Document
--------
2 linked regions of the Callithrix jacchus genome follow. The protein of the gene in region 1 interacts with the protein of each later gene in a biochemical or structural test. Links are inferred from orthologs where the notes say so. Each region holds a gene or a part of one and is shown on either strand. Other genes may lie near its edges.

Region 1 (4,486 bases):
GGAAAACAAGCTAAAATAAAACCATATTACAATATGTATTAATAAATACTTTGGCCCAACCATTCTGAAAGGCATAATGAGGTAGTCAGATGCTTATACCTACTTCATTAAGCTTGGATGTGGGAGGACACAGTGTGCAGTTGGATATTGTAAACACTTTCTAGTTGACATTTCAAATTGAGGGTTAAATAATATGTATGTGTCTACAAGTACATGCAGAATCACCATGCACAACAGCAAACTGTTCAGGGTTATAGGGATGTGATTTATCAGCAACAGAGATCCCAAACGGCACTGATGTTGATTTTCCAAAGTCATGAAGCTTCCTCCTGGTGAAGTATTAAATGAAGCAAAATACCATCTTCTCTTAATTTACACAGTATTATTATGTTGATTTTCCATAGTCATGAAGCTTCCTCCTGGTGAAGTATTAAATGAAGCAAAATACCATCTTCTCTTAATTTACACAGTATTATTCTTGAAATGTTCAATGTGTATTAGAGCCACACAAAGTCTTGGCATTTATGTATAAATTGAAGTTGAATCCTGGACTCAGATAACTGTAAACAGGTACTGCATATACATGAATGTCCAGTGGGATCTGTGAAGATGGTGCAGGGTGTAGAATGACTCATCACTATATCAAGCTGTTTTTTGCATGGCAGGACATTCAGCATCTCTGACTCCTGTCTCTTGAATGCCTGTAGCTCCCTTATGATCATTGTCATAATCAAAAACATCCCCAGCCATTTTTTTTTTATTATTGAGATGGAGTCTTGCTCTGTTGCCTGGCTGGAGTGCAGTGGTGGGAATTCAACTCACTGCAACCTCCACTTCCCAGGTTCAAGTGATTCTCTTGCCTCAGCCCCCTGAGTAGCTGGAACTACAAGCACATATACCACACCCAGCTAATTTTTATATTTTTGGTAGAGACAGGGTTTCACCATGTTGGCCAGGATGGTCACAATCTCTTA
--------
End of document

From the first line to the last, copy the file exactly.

2 linked regions of the Callithrix jacchus genome follow. The protein of the gene in region 1 interacts with the protein of each later gene in a biochemical or structural test. Links are inferred from orthologs where the notes say so. Each region holds a gene or a part of one and is shown on either strand. Other genes may lie near its edges.

Region 1 (4,486 bases):
GGAAAACAAGCTAAAATAAAACCATATTACAATATGTATTAATAAATACTTTGGCCCAACCATTCTGAAAGGCATAATGAGGTAGTCAGATGCTTATACCTACTTCATTAAGCTTGGATGTGGGAGGACACAGTGTGCAGTTGGATATTGTAAACACTTTCTAGTTGACATTTCAAATTGAGGGTTAAATAATATGTATGTGTCTACAAGTACATGCAGAATCACCATGCACAACAGCAAACTGTTCAGGGTTATAGGGATGTGATTTATCAGCAACAGAGATCCCAAACGGCACTGATGTTGATTTTCCAAAGTCATGAAGCTTCCTCCTGGTGAAGTATTAAATGAAGCAAAATACCATCTTCTCTTAATTTACACAGTATTATTATGTTGATTTTCCATAGTCATGAAGCTTCCTCCTGGTGAAGTATTAAATGAAGCAAAATACCATCTTCTCTTAATTTACACAGTATTATTCTTGAAATGTTCAATGTGTATTAGAGCCACACAAAGTCTTGGCATTTATGTATAAATTGAAGTTGAATCCTGGACTCAGATAACTGTAAACAGGTACTGCATATACATGAATGTCCAGTGGGATCTGTGAAGATGGTGCAGGGTGTAGAATGACTCATCACTATATCAAGCTGTTTTTTGCATGGCAGGACATTCAGCATCTCTGACTCCTGTCTCTTGAATGCCTGTAGCTCCCTTATGATCATTGTCATAATCAAAAACATCCCCAGCCATTTTTTTTTTATTATTGAGATGGAGTCTTGCTCTGTTGCCTGGCTGGAGTGCAGTGGTGGGAATTCAACTCACTGCAACCTCCACTTCCCAGGTTCAAGTGATTCTCTTGCCTCAGCCCCCTGAGTAGCTGGAACTACAAGCACATATACCACACCCAGCTAATTTTTATATTTTTGGTAGAGACAGGGTTTCACCATGTTGGCCAGGATGGTCACAATCTCTTA